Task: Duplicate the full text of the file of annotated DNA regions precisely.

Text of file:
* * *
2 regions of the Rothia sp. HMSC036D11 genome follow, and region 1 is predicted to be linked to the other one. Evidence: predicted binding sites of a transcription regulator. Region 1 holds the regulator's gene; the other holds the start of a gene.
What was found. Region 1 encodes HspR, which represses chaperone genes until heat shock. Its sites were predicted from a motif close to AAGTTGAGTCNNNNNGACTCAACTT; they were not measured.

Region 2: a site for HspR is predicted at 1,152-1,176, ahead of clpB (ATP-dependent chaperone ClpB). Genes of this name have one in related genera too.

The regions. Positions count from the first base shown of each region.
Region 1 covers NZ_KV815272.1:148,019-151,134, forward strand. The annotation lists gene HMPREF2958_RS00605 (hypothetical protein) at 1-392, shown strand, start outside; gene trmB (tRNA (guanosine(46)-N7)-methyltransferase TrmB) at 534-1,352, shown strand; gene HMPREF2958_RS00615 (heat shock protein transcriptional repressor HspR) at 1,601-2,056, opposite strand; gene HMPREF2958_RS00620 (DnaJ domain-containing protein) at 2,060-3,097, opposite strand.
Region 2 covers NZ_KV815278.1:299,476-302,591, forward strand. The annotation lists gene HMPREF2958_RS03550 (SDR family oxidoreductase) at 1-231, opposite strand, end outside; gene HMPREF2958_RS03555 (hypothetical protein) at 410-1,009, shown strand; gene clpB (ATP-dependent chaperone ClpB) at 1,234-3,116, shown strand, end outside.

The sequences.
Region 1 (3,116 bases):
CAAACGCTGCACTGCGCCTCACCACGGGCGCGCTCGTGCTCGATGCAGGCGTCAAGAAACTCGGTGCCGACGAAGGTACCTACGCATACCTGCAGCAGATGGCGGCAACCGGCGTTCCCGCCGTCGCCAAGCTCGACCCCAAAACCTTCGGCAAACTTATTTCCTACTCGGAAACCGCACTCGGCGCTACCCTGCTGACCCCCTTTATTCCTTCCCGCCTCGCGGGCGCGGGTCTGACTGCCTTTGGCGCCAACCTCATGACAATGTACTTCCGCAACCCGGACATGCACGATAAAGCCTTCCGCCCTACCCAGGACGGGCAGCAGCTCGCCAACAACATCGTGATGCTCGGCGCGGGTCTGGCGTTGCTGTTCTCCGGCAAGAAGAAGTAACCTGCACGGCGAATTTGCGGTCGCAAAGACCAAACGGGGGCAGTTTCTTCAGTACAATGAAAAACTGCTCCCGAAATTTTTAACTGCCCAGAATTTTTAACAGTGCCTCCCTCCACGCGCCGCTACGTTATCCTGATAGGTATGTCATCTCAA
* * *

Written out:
2 regions of the Rothia sp. HMSC036D11 genome follow, and region 1 is predicted to be linked to the other one. Evidence: predicted binding sites of a transcription regulator. Region 1 holds the regulator's gene; the other holds the start of a gene.
What was found. Region 1 encodes HspR, which represses chaperone genes until heat shock. Its sites were predicted from a motif close to AAGTTGAGTCNNNNNGACTCAACTT; they were not measured.

Region 2: a site for HspR is predicted at 1,152-1,176, ahead of clpB (ATP-dependent chaperone ClpB). Genes of this name have one in related genera too.

The regions. Positions count from the first base shown of each region.
Region 1 covers NZ_KV815272.1:148,019-151,134, forward strand. The annotation lists gene HMPREF2958_RS00605 (hypothetical protein) at 1-392, shown strand, start outside; gene trmB (tRNA (guanosine(46)-N7)-methyltransferase TrmB) at 534-1,352, shown strand; gene HMPREF2958_RS00615 (heat shock protein transcriptional repressor HspR) at 1,601-2,056, opposite strand; gene HMPREF2958_RS00620 (DnaJ domain-containing protein) at 2,060-3,097, opposite strand.
Region 2 covers NZ_KV815278.1:299,476-302,591, forward strand. The annotation lists gene HMPREF2958_RS03550 (SDR family oxidoreductase) at 1-231, opposite strand, end outside; gene HMPREF2958_RS03555 (hypothetical protein) at 410-1,009, shown strand; gene clpB (ATP-dependent chaperone ClpB) at 1,234-3,116, shown strand, end outside.

The sequences.
Region 1 (3,116 bases):
CAAACGCTGCACTGCGCCTCACCACGGGCGCGCTCGTGCTCGATGCAGGCGTCAAGAAACTCGGTGCCGACGAAGGTACCTACGCATACCTGCAGCAGATGGCGGCAACCGGCGTTCCCGCCGTCGCCAAGCTCGACCCCAAAACCTTCGGCAAACTTATTTCCTACTCGGAAACCGCACTCGGCGCTACCCTGCTGACCCCCTTTATTCCTTCCCGCCTCGCGGGCGCGGGTCTGACTGCCTTTGGCGCCAACCTCATGACAATGTACTTCCGCAACCCGGACATGCACGATAAAGCCTTCCGCCCTACCCAGGACGGGCAGCAGCTCGCCAACAACATCGTGATGCTCGGCGCGGGTCTGGCGTTGCTGTTCTCCGGCAAGAAGAAGTAACCTGCACGGCGAATTTGCGGTCGCAAAGACCAAACGGGGGCAGTTTCTTCAGTACAATGAAAAACTGCTCCCGAAATTTTTAACTGCCCAGAATTTTTAACAGTGCCTCCCTCCACGCGCCGCTACGTTATCCTGATAGGTATGTCATCTCAA